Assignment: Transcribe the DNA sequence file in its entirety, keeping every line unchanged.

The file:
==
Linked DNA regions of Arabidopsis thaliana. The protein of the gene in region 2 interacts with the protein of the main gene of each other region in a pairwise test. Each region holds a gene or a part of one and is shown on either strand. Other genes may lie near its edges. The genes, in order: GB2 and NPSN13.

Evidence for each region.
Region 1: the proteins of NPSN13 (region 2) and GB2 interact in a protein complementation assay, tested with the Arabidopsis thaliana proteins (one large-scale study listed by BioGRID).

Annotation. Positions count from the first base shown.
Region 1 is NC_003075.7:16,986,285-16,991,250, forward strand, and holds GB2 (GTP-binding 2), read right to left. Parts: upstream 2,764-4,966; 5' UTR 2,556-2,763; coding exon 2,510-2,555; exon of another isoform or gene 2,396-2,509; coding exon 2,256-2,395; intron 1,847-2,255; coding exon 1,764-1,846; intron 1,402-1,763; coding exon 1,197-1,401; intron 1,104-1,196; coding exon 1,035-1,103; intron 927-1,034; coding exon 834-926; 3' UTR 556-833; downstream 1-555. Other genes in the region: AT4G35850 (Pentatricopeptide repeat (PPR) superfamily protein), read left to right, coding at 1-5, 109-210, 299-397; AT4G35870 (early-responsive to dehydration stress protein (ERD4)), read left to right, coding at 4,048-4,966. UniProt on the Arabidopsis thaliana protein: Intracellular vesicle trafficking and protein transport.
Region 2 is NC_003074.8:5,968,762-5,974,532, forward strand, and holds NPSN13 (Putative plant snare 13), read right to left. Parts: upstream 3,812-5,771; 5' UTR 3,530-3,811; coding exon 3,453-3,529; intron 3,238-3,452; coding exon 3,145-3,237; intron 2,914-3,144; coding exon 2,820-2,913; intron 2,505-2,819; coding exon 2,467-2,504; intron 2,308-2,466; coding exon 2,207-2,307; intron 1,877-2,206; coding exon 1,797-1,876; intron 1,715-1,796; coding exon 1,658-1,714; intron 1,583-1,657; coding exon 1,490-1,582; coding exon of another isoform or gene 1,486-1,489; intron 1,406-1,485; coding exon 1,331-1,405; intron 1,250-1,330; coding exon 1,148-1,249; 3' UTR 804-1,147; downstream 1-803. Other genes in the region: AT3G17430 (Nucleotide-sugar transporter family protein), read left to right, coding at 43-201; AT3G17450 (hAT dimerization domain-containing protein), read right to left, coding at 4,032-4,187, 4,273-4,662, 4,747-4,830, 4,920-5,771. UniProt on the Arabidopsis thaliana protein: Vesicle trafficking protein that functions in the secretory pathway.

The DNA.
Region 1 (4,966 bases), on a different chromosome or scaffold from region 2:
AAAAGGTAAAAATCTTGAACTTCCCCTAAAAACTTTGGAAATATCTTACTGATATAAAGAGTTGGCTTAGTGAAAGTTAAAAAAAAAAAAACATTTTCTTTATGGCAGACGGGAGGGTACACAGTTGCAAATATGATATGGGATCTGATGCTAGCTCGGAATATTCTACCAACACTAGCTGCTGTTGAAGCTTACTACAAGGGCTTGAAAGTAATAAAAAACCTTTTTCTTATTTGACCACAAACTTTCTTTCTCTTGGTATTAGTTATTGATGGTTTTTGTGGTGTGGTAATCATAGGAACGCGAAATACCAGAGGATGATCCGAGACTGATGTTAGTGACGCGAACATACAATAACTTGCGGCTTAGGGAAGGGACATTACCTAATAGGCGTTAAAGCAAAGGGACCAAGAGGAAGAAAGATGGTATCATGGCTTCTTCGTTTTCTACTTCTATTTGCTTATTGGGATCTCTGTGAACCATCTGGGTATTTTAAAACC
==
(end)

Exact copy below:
Linked DNA regions of Arabidopsis thaliana. The protein of the gene in region 2 interacts with the protein of the main gene of each other region in a pairwise test. Each region holds a gene or a part of one and is shown on either strand. Other genes may lie near its edges. The genes, in order: GB2 and NPSN13.

Evidence for each region.
Region 1: the proteins of NPSN13 (region 2) and GB2 interact in a protein complementation assay, tested with the Arabidopsis thaliana proteins (one large-scale study listed by BioGRID).

Annotation. Positions count from the first base shown.
Region 1 is NC_003075.7:16,986,285-16,991,250, forward strand, and holds GB2 (GTP-binding 2), read right to left. Parts: upstream 2,764-4,966; 5' UTR 2,556-2,763; coding exon 2,510-2,555; exon of another isoform or gene 2,396-2,509; coding exon 2,256-2,395; intron 1,847-2,255; coding exon 1,764-1,846; intron 1,402-1,763; coding exon 1,197-1,401; intron 1,104-1,196; coding exon 1,035-1,103; intron 927-1,034; coding exon 834-926; 3' UTR 556-833; downstream 1-555. Other genes in the region: AT4G35850 (Pentatricopeptide repeat (PPR) superfamily protein), read left to right, coding at 1-5, 109-210, 299-397; AT4G35870 (early-responsive to dehydration stress protein (ERD4)), read left to right, coding at 4,048-4,966. UniProt on the Arabidopsis thaliana protein: Intracellular vesicle trafficking and protein transport.
Region 2 is NC_003074.8:5,968,762-5,974,532, forward strand, and holds NPSN13 (Putative plant snare 13), read right to left. Parts: upstream 3,812-5,771; 5' UTR 3,530-3,811; coding exon 3,453-3,529; intron 3,238-3,452; coding exon 3,145-3,237; intron 2,914-3,144; coding exon 2,820-2,913; intron 2,505-2,819; coding exon 2,467-2,504; intron 2,308-2,466; coding exon 2,207-2,307; intron 1,877-2,206; coding exon 1,797-1,876; intron 1,715-1,796; coding exon 1,658-1,714; intron 1,583-1,657; coding exon 1,490-1,582; coding exon of another isoform or gene 1,486-1,489; intron 1,406-1,485; coding exon 1,331-1,405; intron 1,250-1,330; coding exon 1,148-1,249; 3' UTR 804-1,147; downstream 1-803. Other genes in the region: AT3G17430 (Nucleotide-sugar transporter family protein), read left to right, coding at 43-201; AT3G17450 (hAT dimerization domain-containing protein), read right to left, coding at 4,032-4,187, 4,273-4,662, 4,747-4,830, 4,920-5,771. UniProt on the Arabidopsis thaliana protein: Vesicle trafficking protein that functions in the secretory pathway.

The DNA.
Region 1 (4,966 bases), on a different chromosome or scaffold from region 2:
AAAAGGTAAAAATCTTGAACTTCCCCTAAAAACTTTGGAAATATCTTACTGATATAAAGAGTTGGCTTAGTGAAAGTTAAAAAAAAAAAAACATTTTCTTTATGGCAGACGGGAGGGTACACAGTTGCAAATATGATATGGGATCTGATGCTAGCTCGGAATATTCTACCAACACTAGCTGCTGTTGAAGCTTACTACAAGGGCTTGAAAGTAATAAAAAACCTTTTTCTTATTTGACCACAAACTTTCTTTCTCTTGGTATTAGTTATTGATGGTTTTTGTGGTGTGGTAATCATAGGAACGCGAAATACCAGAGGATGATCCGAGACTGATGTTAGTGACGCGAACATACAATAACTTGCGGCTTAGGGAAGGGACATTACCTAATAGGCGTTAAAGCAAAGGGACCAAGAGGAAGAAAGATGGTATCATGGCTTCTTCGTTTTCTACTTCTATTTGCTTATTGGGATCTCTGTGAACCATCTGGGTATTTTAAAACC